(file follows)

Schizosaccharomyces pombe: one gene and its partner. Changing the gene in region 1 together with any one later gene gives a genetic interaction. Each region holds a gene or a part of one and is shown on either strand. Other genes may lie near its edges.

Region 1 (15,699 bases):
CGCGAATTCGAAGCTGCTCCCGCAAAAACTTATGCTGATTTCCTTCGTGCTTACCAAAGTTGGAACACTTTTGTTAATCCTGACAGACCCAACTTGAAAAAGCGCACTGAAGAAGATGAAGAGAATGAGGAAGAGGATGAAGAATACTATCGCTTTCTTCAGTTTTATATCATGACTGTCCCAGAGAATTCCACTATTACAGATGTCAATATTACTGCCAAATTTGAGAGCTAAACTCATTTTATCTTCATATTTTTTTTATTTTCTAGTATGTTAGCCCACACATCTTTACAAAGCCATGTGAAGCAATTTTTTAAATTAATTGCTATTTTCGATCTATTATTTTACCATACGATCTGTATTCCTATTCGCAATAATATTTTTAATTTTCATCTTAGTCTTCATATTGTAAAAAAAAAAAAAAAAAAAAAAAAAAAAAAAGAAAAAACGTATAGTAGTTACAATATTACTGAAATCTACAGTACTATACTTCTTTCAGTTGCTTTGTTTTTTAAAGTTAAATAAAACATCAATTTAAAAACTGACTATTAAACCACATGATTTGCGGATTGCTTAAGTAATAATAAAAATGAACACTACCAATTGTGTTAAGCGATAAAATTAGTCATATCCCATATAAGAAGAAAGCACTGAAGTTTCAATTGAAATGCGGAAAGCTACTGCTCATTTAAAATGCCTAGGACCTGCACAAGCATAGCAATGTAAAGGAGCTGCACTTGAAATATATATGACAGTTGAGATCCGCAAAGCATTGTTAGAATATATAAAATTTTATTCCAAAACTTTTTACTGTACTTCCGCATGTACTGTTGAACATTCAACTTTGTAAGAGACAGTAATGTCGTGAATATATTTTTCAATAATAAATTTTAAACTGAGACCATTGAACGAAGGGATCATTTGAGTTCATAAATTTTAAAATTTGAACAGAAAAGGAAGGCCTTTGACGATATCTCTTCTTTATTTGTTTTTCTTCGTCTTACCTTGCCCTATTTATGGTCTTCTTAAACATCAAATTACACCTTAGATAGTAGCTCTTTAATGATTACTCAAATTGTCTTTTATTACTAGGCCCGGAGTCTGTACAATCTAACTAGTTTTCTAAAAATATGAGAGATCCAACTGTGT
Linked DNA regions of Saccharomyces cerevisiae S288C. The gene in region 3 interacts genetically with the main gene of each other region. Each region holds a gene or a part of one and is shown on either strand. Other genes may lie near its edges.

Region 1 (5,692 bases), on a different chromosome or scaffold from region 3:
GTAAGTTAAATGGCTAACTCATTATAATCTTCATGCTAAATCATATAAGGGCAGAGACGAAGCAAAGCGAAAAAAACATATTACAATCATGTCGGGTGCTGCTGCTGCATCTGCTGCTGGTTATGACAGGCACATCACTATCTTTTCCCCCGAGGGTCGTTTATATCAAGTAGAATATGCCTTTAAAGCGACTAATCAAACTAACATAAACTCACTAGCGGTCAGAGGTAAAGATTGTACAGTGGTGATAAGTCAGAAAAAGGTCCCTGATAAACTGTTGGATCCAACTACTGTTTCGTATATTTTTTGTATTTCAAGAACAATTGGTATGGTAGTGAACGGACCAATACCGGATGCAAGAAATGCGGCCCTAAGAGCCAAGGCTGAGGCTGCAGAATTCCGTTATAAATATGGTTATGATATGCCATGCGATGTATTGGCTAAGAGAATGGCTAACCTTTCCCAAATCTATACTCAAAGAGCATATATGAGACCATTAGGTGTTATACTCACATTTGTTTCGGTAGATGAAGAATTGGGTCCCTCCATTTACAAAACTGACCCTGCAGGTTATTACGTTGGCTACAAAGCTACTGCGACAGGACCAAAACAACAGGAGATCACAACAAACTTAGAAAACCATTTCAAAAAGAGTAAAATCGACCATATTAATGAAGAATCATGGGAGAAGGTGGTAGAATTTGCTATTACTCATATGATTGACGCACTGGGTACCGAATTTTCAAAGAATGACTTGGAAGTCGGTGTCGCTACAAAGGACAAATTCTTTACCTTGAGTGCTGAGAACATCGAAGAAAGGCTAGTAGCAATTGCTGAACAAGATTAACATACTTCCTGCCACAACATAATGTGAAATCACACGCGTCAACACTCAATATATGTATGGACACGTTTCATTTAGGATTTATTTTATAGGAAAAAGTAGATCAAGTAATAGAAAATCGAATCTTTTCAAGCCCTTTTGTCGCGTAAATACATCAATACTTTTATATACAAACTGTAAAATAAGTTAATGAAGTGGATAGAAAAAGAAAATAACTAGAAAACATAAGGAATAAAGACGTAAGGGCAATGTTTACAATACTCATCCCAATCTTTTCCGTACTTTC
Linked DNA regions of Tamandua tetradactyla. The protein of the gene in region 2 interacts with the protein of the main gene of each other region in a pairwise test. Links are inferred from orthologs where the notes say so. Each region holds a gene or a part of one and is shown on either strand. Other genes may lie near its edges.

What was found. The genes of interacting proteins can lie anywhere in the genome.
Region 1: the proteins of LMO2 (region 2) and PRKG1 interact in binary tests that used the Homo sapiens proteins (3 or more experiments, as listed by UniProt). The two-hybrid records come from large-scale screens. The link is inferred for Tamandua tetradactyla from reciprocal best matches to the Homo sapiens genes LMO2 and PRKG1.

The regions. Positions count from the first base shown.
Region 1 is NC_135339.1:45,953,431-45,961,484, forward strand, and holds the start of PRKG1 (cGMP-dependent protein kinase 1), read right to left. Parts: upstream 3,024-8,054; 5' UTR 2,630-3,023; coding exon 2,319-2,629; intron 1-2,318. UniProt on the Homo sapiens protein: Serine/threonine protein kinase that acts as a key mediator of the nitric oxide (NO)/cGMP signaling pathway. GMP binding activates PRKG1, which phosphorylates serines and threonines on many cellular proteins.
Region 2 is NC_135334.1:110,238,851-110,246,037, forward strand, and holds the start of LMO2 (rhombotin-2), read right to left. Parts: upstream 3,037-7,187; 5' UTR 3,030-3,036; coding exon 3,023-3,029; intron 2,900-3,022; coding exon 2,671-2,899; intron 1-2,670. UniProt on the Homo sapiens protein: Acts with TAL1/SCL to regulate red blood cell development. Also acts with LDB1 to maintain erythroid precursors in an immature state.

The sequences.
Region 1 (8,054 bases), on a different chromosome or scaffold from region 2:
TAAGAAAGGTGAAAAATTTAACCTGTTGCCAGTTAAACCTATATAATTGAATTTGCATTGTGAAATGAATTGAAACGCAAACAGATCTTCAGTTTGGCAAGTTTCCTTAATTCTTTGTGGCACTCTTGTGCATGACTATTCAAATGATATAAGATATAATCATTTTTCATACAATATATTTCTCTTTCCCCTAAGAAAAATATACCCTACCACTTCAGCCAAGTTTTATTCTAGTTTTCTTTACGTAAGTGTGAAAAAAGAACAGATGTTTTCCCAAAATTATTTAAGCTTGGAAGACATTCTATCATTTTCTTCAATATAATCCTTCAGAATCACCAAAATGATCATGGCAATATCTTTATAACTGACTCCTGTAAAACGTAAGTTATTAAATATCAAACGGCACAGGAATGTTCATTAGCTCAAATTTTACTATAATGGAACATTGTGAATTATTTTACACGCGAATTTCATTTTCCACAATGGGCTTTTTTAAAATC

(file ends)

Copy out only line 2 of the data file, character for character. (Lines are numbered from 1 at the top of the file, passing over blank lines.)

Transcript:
Region 1 (15,699 bases):